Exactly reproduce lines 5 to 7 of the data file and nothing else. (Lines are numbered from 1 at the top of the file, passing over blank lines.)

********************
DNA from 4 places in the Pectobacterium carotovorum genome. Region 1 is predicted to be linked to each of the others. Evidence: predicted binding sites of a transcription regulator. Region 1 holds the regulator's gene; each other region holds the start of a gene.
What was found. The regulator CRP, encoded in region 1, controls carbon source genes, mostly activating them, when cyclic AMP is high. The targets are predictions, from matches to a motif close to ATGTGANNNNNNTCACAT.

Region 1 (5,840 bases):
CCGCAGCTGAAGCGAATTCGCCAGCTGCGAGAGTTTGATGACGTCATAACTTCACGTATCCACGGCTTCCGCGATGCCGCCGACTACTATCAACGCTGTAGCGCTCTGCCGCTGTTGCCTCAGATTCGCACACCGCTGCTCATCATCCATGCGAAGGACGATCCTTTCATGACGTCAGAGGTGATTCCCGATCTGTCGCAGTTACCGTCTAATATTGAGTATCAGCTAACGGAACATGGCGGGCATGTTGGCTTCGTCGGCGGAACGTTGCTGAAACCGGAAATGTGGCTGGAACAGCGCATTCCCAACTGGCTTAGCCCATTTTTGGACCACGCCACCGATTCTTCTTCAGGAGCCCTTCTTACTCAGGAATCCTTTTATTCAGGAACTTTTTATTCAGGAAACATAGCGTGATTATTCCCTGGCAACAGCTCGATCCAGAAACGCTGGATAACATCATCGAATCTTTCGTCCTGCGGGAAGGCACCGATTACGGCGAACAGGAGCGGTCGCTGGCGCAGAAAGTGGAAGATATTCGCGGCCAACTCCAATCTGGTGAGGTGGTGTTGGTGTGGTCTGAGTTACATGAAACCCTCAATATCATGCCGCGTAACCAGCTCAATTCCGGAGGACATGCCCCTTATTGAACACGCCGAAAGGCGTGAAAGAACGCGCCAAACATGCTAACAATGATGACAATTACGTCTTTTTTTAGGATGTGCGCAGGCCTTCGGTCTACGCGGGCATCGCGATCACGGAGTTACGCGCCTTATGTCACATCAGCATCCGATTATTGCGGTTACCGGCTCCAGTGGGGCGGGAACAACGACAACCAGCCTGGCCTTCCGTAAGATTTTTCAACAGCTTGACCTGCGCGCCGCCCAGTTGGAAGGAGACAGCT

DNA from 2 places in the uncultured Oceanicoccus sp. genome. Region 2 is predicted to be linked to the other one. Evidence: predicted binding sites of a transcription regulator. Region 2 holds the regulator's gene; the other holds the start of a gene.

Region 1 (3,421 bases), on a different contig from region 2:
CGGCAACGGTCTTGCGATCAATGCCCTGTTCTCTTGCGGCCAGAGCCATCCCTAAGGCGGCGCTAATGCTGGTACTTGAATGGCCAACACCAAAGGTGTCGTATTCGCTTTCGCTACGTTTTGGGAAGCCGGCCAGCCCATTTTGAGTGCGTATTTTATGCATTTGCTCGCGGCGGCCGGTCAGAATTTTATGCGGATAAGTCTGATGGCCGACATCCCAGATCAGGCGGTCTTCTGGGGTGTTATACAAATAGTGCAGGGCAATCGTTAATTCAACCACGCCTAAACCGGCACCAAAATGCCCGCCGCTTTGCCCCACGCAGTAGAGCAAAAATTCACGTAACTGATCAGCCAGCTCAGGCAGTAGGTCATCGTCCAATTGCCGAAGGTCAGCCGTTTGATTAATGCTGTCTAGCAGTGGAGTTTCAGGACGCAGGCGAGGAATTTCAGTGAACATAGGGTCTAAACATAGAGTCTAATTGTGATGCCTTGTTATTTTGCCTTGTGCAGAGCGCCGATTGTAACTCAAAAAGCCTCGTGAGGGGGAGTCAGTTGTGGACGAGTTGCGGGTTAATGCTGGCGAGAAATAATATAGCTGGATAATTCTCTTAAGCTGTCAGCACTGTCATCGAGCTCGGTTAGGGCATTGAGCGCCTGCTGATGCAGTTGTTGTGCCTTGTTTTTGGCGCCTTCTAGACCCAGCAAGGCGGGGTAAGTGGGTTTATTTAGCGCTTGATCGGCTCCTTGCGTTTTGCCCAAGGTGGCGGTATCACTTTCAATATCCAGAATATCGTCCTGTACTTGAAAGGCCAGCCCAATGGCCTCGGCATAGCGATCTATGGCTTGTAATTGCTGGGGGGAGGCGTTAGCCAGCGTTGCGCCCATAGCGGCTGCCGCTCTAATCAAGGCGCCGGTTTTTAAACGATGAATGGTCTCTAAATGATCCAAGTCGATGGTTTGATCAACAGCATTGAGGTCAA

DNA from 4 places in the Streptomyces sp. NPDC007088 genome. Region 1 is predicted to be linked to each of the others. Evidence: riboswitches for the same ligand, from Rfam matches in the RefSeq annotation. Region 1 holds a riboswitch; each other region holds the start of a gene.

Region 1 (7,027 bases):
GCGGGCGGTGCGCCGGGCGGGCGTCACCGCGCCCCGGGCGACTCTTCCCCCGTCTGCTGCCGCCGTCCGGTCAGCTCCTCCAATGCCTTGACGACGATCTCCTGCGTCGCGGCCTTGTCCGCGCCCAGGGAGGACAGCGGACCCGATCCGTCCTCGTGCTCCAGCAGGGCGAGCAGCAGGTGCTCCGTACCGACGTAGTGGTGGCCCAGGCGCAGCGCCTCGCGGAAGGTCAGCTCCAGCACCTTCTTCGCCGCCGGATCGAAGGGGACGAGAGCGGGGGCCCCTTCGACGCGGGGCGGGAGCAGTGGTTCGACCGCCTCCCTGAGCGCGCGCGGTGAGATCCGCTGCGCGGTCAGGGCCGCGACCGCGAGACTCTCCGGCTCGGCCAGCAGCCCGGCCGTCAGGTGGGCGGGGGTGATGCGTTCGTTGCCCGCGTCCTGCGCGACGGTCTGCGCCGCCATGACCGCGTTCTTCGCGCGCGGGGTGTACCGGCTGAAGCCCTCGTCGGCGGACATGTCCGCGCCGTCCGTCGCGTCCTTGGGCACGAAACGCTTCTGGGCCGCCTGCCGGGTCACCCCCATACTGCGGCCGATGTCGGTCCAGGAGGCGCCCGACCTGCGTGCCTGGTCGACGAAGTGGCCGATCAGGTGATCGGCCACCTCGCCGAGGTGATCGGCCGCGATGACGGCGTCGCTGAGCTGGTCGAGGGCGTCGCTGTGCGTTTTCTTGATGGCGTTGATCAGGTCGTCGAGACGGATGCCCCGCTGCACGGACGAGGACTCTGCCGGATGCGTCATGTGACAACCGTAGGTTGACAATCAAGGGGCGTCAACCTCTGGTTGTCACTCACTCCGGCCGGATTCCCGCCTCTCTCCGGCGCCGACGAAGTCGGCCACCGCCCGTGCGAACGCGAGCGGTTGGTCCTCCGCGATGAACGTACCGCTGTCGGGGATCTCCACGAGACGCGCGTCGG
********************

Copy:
DNA from 2 places in the uncultured Oceanicoccus sp. genome. Region 2 is predicted to be linked to the other one. Evidence: predicted binding sites of a transcription regulator. Region 2 holds the regulator's gene; the other holds the start of a gene.

Region 1 (3,421 bases), on a different contig from region 2:
CGGCAACGGTCTTGCGATCAATGCCCTGTTCTCTTGCGGCCAGAGCCATCCCTAAGGCGGCGCTAATGCTGGTACTTGAATGGCCAACACCAAAGGTGTCGTATTCGCTTTCGCTACGTTTTGGGAAGCCGGCCAGCCCATTTTGAGTGCGTATTTTATGCATTTGCTCGCGGCGGCCGGTCAGAATTTTATGCGGATAAGTCTGATGGCCGACATCCCAGATCAGGCGGTCTTCTGGGGTGTTATACAAATAGTGCAGGGCAATCGTTAATTCAACCACGCCTAAACCGGCACCAAAATGCCCGCCGCTTTGCCCCACGCAGTAGAGCAAAAATTCACGTAACTGATCAGCCAGCTCAGGCAGTAGGTCATCGTCCAATTGCCGAAGGTCAGCCGTTTGATTAATGCTGTCTAGCAGTGGAGTTTCAGGACGCAGGCGAGGAATTTCAGTGAACATAGGGTCTAAACATAGAGTCTAATTGTGATGCCTTGTTATTTTGCCTTGTGCAGAGCGCCGATTGTAACTCAAAAAGCCTCGTGAGGGGGAGTCAGTTGTGGACGAGTTGCGGGTTAATGCTGGCGAGAAATAATATAGCTGGATAATTCTCTTAAGCTGTCAGCACTGTCATCGAGCTCGGTTAGGGCATTGAGCGCCTGCTGATGCAGTTGTTGTGCCTTGTTTTTGGCGCCTTCTAGACCCAGCAAGGCGGGGTAAGTGGGTTTATTTAGCGCTTGATCGGCTCCTTGCGTTTTGCCCAAGGTGGCGGTATCACTTTCAATATCCAGAATATCGTCCTGTACTTGAAAGGCCAGCCCAATGGCCTCGGCATAGCGATCTATGGCTTGTAATTGCTGGGGGGAGGCGTTAGCCAGCGTTGCGCCCATAGCGGCTGCCGCTCTAATCAAGGCGCCGGTTTTTAAACGATGAATGGTCTCTAAATGATCCAAGTCGATGGTTTGATCAACAGCATTGAGGTCAA